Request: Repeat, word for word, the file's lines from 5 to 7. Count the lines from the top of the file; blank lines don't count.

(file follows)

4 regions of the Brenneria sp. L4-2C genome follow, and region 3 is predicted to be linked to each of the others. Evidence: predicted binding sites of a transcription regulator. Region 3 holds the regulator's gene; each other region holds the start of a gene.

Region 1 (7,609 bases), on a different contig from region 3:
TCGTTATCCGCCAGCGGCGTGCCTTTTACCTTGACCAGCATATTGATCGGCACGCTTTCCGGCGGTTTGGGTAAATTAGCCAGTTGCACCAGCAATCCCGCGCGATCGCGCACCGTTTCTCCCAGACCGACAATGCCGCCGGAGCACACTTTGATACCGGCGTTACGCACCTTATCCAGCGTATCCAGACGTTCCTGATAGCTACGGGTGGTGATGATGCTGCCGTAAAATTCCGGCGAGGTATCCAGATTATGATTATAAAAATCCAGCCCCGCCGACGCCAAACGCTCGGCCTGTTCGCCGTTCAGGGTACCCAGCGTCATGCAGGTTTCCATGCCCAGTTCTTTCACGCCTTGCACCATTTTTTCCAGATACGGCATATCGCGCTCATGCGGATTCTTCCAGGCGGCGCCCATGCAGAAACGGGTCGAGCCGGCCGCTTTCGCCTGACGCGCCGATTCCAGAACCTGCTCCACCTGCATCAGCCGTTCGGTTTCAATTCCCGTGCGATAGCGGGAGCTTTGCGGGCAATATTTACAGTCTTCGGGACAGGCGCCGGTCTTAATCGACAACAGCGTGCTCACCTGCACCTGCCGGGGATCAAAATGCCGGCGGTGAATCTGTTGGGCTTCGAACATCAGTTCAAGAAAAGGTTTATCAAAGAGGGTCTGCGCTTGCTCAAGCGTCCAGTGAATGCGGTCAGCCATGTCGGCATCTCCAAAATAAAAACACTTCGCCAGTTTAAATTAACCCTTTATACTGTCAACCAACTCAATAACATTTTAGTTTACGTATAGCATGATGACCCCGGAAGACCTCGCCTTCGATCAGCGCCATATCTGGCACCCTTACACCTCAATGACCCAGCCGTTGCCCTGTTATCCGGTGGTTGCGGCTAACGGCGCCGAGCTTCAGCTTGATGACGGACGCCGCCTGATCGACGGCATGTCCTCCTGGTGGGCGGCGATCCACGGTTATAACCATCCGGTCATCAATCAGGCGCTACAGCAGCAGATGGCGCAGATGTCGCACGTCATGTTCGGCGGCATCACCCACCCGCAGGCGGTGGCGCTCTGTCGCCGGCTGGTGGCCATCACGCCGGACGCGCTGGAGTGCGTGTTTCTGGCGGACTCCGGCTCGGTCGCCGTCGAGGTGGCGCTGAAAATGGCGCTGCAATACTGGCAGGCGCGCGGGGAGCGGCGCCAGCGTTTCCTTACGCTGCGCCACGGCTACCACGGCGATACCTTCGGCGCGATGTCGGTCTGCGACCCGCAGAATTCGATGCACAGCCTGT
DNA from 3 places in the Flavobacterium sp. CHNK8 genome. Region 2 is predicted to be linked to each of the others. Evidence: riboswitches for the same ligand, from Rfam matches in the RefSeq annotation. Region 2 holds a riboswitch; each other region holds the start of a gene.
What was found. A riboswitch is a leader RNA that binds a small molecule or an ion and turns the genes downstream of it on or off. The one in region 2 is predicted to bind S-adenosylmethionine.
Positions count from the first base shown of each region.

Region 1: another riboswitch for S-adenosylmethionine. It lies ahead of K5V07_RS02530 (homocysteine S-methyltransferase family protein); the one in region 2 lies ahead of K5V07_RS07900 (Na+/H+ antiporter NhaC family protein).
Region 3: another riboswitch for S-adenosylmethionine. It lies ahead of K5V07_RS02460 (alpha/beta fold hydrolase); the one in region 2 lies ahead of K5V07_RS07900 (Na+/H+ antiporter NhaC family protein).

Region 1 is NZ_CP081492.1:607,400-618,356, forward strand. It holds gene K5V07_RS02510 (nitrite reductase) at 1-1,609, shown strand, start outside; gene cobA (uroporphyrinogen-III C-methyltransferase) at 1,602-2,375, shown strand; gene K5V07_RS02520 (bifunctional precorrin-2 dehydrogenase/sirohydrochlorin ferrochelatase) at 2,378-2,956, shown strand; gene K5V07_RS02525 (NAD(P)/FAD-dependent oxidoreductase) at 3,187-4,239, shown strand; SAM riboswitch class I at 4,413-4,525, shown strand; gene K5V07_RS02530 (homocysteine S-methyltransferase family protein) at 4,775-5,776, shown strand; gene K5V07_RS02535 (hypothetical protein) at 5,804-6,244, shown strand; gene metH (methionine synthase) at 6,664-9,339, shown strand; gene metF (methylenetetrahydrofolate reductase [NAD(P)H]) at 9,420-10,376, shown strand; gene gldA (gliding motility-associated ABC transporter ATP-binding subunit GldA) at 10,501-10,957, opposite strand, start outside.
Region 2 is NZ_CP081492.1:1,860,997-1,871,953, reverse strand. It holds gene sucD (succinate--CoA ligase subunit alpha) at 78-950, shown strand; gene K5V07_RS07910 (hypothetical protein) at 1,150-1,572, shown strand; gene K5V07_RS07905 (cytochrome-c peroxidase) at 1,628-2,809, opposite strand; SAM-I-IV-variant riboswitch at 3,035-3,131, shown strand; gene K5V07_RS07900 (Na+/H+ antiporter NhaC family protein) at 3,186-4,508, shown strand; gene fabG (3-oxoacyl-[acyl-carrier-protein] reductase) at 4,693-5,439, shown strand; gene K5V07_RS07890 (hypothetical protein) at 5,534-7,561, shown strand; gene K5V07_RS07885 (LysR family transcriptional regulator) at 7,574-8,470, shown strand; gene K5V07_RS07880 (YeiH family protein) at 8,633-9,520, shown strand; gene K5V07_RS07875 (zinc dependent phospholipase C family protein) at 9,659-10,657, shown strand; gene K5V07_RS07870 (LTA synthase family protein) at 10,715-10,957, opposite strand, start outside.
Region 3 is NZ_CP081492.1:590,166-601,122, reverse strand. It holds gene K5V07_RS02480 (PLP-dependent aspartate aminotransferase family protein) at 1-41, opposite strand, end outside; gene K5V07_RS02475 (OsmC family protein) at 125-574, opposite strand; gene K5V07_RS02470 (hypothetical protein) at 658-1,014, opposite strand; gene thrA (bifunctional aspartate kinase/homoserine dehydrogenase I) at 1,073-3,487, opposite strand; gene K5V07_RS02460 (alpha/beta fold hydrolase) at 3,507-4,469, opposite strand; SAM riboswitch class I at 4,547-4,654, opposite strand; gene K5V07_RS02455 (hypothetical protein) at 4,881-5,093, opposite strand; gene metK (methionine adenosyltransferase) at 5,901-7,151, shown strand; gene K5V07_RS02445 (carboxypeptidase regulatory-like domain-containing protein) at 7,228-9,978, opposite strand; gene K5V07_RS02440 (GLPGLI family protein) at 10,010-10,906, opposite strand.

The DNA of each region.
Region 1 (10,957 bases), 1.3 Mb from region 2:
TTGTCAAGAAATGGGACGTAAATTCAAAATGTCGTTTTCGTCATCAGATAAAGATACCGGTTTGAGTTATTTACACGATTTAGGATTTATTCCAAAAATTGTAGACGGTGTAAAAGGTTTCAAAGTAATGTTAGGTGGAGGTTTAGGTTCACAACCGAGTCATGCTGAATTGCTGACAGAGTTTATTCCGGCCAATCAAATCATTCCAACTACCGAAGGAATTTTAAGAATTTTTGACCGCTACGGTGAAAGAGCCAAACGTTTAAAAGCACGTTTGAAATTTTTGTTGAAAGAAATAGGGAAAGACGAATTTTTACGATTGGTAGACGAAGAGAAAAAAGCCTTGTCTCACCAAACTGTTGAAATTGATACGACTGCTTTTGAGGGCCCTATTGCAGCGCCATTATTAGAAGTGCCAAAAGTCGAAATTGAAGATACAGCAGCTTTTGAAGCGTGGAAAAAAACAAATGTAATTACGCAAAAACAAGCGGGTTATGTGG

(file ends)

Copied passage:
What was found. A riboswitch is a leader RNA that binds a small molecule or an ion and turns the genes downstream of it on or off. The one in region 2 is predicted to bind S-adenosylmethionine.
Positions count from the first base shown of each region.

Region 1: another riboswitch for S-adenosylmethionine. It lies ahead of K5V07_RS02530 (homocysteine S-methyltransferase family protein); the one in region 2 lies ahead of K5V07_RS07900 (Na+/H+ antiporter NhaC family protein).